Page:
Figures in this article reflect prices as of market close on 12/12/2014, unless otherwise noted. The Major Indices It was the first disappointing week for the indices in some time. The DAX — the 30 largest companies on the Deutsche Börse — fell steadily throughout the week to close at 9,594.73, for a 4.6% drop. The other major indices saw similar losses for the week, including the MDAX (the next 50 largest German companies, excluding tech — down 4.3%), the TecDAX (the 30 largest tech companies —down 3.4%), and the HDAX (comprised of all companies on the DAX,…
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Figures in this article reflect prices as of market close on 12/12/2014, unless otherwise noted.
The Major Indices
It was the first disappointing week for the indices in some time. The DAX — the 30 largest companies on the Deutsche Börse — fell steadily throughout the week to close at 9,594.73, for a 4.6% drop. The other major indices saw similar losses for the week, including the MDAX (the next 50 largest German companies, excluding tech — down 4.3%), the TecDAX (the 30 largest tech companies —down 3.4%), and the HDAX (comprised of all companies on the DAX, MDAX, and TecDAX —down 4.8%). The SDAX (the 50 small- and mid-cap companies just under the MDAX in size) wasn’t hit as hard, dropping a relatively modest 2.7%, and all the German indices fared better than the EuroStoxx 50 (an index of 50 large-cap Eurozone stocks), which lost 6% over the course of the week.
The Upside-down Market
I suppose it stands to reason that after rising for months despite tepid economic news, the major indices fell during a week of fairly upbeat news. For example, on Monday, chemical trade group VCI upgraded its forecast for chemical production and sales growth to 1.5% for both 2014 and 2015. Surprisingly, stocks of chemical companies like BASF (ETR: BAS)(FRA: BAS) and Bayer (ETR: BAYN)(FRA: BAYN) dropped slightly, along with most other HDAX companies.
Likewise, on Tuesday, data released by the German Federal Statistical Office showed Germany’s trade surplus widening in October, as exports were down a seasonally-adjusted 0.5% while imports dropped a seasonally-adjusted 3.1%. However, in unadjusted terms, Germany exported a record-high 103.9 billion euros of goods in October.
Carsten Brzeski, Chief Political Economist at ING, said these figures show more evidence of Germany’s economic rebound. He further suggested that the recent decline of the Euro “is probably the best thing that could happen” to Germany. But you wouldn’t know it to look at the stocks of big exporters like Volkswagen (ETR: VOW)(FRA: VOW) or Siemens (ETR: SIE)(FRA: SIE), both of which dropped on Tuesday, again along with most other HDAX companies.
In other news, the German Economy Ministry reported that industrial production increased in October for the second straight month, another sign that conditions in Germany are continuing to improve. It’s looking to me like an excellent time to invest in Germany generally, as all signs seem to be pointing to continued recovery. But you wouldn’t know it from the markets.
TOPS and FLOPS for the Week (This week? Mostly FLOPS)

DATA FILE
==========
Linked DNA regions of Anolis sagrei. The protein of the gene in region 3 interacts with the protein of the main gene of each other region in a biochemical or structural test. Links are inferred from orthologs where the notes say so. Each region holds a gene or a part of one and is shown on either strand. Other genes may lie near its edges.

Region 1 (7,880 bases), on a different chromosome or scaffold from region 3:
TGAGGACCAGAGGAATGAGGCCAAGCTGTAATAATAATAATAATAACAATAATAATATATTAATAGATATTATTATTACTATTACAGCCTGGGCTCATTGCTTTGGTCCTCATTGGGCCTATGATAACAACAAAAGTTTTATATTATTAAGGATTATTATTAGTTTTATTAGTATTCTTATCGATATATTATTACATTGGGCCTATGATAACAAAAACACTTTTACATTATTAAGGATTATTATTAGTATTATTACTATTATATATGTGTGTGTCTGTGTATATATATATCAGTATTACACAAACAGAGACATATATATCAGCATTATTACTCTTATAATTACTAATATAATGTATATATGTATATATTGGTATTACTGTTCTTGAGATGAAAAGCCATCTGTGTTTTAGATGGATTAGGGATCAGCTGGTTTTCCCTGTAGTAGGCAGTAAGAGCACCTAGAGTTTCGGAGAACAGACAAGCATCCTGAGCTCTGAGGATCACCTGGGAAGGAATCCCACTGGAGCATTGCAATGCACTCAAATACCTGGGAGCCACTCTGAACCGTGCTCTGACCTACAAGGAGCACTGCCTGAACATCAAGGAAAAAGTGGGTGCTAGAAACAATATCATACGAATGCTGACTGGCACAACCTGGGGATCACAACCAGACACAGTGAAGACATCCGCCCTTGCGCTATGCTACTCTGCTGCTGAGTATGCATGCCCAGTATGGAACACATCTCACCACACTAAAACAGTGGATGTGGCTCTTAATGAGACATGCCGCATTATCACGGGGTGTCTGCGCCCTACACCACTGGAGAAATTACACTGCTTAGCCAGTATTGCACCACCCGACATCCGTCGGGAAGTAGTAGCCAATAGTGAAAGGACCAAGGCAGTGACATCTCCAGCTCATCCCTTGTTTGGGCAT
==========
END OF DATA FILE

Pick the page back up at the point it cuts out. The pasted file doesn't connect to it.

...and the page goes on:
FLOP: Shares of Airbus (ETR: AIR)(FRA: AIR) plunged more than 10% on Wednesday, and nearly 5% on Thursday as the world’s second-largest plane manufacturer announced turbulent times ahead. Not only did Airbus predict flat profits for 2016, it also announced further cuts in production of its A330 aircraft on top of already-scheduled cuts to just nine aircraft a month. There was also no positive news about the poorly-selling A380. All this led to the stock’s biggest one-day drop in more than six years. The stock has already fallen nearly 30% this year, but in my opinion it’s still no bargain: with sales in a slump possibly until 2017, when new models of the A330 family are released, investors may have a long wait to see a return on their investment.
FLOP: Steelmaker Salzgitter AG (ETR: SZG)(FRA: SZG) saw its stock drop exactly 2.98% for two days in a row this week, as analysts from Goldman Sachs downgraded it from “hold” to “sell.” This despite an announcement by the company on Tuesday that insurance would cover any potential losses from the cancelled South Stream gas pipeline project.
FLOP-TOP-FLOP: Carl Zeiss Meditec AG (ETR: AFX)(FRA: AFX) had a volatile week after announcing on Monday that it planned to increase research and development spending, which would affect short-term performance. The stock was the big loser of the day, dropping 4.15%. However, it posted a currency-adjusted 3% growth in earnings this fiscal year and an impressive 13.3% earnings before taxes (EBIT) margin, which may explain why the stock was one of the top HDAX winners on Tuesday and Wednesday before dropping again on Thursday. This may be an attractive long-term buying opportunity, though, as the company expects the EBIT margin to remain in the 13% to 15% range until at least 2019.
FLOP: Wind turbine manufacturer Nordex AG (ETR: NDX1)(FRA: NDX1) was Tuesday’s big loser, dropping more than 5% on no apparent bad news. In fact, the company had just announced an order for 15 turbines for theTurkish Kiyikoey wind farm, which would also come with a ten-year service contract. The drop may represent a buying opportunity.
Have a great weekend!
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Motley Fool Portfoliomanager Matthew Argersinger hat die ganze Welt durchsucht, um die besten Aktien außerhalb Deutschlands zu finden, in die es sich lohnt zu investieren. Im neuen Sonderbericht von Motley Fool offenbart er seine ersten drei Aktien. Klick hier, um kostenlosen Zugang zu diesem Bericht zu erhalten.
John Bromels owns none of the stocks mentioned. The Motley Fool does not own any of the stocks mentioned.